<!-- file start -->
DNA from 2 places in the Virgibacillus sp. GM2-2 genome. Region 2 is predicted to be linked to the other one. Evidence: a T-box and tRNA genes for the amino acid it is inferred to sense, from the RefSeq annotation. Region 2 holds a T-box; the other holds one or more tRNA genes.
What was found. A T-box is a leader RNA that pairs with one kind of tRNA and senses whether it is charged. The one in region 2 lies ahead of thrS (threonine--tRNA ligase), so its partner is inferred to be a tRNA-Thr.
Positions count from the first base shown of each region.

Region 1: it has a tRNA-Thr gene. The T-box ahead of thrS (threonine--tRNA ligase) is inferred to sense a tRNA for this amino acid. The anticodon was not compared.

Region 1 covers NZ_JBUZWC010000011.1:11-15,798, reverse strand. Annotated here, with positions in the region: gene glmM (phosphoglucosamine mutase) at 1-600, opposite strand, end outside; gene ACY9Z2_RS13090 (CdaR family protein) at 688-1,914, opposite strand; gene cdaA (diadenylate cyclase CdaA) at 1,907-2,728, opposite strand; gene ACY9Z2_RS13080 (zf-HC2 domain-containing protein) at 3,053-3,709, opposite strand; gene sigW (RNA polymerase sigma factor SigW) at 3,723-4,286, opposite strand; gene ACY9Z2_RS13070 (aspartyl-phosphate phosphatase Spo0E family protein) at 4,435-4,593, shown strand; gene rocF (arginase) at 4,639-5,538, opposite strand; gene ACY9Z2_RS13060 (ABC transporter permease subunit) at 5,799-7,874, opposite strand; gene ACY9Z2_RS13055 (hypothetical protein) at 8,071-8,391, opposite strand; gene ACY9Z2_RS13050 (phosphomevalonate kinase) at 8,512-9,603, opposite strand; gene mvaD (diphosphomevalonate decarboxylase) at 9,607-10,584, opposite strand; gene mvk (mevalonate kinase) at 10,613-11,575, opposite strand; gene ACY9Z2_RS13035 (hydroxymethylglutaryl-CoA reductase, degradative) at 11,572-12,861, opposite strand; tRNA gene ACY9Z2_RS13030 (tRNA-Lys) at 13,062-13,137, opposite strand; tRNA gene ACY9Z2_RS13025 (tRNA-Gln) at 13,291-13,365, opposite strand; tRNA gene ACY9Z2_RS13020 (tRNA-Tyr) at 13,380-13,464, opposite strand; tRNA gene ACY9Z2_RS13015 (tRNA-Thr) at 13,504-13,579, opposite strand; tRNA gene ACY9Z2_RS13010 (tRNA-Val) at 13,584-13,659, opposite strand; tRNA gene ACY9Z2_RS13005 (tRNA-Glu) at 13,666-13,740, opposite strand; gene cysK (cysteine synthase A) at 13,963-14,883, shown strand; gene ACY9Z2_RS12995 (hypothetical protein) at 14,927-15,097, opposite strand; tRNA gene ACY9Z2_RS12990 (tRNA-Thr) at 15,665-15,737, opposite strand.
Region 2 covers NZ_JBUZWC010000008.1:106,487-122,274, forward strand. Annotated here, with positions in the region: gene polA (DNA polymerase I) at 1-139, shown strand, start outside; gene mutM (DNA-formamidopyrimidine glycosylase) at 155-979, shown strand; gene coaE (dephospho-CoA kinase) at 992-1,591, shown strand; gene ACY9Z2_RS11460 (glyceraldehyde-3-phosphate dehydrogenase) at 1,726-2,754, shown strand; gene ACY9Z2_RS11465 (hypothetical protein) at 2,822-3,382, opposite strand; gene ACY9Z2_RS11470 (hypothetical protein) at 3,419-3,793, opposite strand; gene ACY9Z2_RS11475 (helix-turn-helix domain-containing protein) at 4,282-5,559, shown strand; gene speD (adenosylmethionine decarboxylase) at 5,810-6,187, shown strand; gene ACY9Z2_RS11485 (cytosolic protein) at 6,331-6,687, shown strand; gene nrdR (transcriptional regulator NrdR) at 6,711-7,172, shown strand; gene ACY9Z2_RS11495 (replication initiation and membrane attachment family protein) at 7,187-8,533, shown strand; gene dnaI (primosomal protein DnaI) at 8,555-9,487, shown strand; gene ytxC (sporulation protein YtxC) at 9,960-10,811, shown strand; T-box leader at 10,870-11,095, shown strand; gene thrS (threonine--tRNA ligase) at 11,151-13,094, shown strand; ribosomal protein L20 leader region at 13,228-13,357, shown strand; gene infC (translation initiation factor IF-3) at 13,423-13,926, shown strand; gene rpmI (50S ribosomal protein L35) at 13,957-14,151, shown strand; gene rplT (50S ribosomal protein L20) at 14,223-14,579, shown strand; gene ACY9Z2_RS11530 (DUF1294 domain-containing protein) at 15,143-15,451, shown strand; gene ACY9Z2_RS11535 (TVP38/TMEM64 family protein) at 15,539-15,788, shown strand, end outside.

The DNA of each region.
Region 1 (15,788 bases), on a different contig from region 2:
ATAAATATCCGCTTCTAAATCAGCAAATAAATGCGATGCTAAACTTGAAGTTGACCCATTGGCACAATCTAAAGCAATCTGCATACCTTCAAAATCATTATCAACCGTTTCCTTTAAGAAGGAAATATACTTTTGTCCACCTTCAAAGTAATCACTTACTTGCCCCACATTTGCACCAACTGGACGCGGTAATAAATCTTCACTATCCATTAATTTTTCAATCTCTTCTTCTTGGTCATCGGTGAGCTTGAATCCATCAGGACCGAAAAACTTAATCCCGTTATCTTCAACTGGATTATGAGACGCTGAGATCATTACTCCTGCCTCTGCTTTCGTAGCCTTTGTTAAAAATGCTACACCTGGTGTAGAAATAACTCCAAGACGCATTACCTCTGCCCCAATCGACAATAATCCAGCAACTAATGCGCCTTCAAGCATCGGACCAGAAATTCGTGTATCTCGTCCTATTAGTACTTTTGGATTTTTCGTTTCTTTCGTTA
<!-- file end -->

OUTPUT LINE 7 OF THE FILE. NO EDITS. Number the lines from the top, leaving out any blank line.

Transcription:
The DNA of each region.